The Mastidoodle is a very intelligent dog thanks to his Poodle parent, who is ranked as the second most intelligent dog on the planet. But, if he inherits his Mastiff parent’s stubbornness, his intelligence might not matter anyway. Because if this guy doesn’t want to do something, he sure will not do it.
This means if you are after a fully obedient dog, you might want to stick to the purebred standard-sized Poodle. Thankfully, he will do as he is told most of the time.
Are These Dogs Good for Families? 🏡
The Mastidoodle makes an excellent pet for most families. As we have already mentioned, you just need to make sure that you have the right environment for him to do well.
A large home with access to a large yard is one of his most essential requirements. But he also needs a family that can spend most of their time with him. As well as stimulate him throughout the day to prevent him from becoming bored and problematic.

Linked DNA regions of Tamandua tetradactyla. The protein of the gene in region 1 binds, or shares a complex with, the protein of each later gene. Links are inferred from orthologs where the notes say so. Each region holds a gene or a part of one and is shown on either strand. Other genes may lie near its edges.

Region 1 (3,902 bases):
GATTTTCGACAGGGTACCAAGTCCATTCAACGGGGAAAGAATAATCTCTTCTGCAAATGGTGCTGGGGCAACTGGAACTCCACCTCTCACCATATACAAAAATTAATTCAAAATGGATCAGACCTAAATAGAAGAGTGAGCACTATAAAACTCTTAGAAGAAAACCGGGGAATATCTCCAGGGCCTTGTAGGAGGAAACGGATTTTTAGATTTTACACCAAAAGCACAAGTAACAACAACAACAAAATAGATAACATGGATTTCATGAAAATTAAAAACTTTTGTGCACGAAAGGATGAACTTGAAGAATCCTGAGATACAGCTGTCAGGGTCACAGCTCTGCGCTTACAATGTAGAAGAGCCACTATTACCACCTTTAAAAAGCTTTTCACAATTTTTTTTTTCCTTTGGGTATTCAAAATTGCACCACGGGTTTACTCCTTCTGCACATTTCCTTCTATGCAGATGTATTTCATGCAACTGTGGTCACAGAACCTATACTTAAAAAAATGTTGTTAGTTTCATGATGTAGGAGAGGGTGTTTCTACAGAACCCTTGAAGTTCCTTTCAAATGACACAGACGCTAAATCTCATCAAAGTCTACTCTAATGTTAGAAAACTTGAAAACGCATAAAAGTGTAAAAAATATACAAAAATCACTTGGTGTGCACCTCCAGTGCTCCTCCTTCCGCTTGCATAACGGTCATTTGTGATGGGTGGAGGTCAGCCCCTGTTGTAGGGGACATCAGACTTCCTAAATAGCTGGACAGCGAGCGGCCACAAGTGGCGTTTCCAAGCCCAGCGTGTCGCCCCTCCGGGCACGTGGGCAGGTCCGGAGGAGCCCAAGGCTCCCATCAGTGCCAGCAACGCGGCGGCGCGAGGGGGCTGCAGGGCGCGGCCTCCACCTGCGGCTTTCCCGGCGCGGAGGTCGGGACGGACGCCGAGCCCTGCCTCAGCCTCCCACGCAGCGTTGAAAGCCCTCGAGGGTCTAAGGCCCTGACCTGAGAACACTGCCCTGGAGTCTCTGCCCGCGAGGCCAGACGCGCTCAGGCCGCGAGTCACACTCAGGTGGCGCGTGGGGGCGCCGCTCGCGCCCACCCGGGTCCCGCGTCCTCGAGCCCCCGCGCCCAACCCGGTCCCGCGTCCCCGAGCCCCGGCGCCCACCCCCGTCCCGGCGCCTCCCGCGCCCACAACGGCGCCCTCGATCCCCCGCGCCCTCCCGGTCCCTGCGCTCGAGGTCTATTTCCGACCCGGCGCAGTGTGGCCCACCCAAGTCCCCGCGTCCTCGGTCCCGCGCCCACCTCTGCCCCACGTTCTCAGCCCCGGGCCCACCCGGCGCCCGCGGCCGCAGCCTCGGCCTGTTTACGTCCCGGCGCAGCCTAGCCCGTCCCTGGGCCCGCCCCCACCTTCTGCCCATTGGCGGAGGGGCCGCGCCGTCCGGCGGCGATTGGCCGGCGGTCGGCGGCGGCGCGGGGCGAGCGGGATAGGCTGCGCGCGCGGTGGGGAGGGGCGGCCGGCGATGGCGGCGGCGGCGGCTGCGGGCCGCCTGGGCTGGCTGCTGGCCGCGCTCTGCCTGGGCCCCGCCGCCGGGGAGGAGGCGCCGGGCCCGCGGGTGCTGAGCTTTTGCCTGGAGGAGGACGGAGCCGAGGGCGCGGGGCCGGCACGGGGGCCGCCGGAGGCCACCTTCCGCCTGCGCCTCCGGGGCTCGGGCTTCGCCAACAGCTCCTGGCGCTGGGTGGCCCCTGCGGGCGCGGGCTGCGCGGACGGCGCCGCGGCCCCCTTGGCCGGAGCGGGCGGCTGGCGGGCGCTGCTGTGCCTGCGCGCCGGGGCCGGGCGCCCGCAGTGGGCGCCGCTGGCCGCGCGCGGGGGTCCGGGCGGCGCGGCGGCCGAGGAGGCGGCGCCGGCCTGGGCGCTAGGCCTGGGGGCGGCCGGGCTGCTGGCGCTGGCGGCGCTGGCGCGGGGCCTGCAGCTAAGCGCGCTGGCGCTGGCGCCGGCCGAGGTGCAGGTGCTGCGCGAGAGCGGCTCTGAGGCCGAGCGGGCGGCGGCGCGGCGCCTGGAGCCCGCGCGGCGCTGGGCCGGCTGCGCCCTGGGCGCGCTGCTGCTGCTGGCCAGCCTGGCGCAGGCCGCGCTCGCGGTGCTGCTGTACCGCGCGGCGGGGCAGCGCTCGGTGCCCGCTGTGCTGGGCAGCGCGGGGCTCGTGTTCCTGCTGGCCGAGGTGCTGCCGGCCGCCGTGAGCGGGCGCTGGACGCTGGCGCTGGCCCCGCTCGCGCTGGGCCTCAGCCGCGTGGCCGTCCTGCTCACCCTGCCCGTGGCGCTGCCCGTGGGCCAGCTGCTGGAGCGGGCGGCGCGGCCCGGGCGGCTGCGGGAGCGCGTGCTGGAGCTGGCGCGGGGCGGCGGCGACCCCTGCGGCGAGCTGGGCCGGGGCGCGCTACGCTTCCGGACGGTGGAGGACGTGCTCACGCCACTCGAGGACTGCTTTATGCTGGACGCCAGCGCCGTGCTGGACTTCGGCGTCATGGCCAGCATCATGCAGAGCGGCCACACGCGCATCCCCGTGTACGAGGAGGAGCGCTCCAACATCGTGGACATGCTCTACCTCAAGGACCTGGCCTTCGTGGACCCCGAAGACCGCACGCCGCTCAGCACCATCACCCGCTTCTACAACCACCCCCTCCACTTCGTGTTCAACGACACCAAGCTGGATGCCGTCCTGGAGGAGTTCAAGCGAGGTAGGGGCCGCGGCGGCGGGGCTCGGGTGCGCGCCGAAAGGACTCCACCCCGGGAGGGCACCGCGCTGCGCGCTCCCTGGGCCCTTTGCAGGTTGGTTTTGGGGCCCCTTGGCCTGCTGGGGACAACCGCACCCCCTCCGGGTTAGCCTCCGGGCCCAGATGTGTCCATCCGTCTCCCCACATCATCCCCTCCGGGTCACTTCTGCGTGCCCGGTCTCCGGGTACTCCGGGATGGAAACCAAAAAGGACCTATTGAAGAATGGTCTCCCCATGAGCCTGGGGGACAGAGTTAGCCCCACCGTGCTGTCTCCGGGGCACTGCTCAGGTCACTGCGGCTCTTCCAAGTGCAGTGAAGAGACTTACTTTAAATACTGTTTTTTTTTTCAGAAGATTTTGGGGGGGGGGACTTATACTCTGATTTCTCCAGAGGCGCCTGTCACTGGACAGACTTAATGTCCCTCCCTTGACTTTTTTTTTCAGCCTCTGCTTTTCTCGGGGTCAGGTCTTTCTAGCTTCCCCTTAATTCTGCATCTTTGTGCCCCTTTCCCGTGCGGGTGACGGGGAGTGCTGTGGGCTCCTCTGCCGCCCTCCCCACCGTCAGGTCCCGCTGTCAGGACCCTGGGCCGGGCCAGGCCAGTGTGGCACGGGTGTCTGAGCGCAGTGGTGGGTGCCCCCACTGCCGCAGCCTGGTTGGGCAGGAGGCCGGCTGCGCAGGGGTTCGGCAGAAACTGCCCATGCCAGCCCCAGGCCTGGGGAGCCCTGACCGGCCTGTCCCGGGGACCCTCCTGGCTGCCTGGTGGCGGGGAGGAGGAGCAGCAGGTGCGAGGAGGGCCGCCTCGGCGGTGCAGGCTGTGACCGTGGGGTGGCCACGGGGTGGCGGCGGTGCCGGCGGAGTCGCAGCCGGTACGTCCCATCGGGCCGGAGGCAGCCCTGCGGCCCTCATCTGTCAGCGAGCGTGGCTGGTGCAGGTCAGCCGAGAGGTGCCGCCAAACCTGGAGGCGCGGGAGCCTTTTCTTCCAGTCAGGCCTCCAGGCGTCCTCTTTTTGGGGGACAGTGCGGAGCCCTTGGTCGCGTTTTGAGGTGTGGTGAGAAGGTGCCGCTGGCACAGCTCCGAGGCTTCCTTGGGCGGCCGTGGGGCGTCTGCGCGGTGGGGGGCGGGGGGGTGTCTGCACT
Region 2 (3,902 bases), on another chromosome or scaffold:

He is excellent with young children, and you’ll find that he will become very fond of the family’s younger members. Because of his large size, you will need to supervise him just in case of accidental bumps with his big derriere.
Does This Breed Get Along with Other Pets? 🐶 😽
As long as he is socialized well with other dogs, he will get along with most other pets. But, if he isn’t, there is a big chance that he will not be able to live with other pets. His protective Mastiff genes might make him wary of other animals, which is why his training is necessary.
The only pet that he will not be able to live with is ducks and other birds. This is because of his Poodle parentage. His Poodle parent is a traditional German duck hunter, so you will need to keep him well away from ducks and other winged creatures.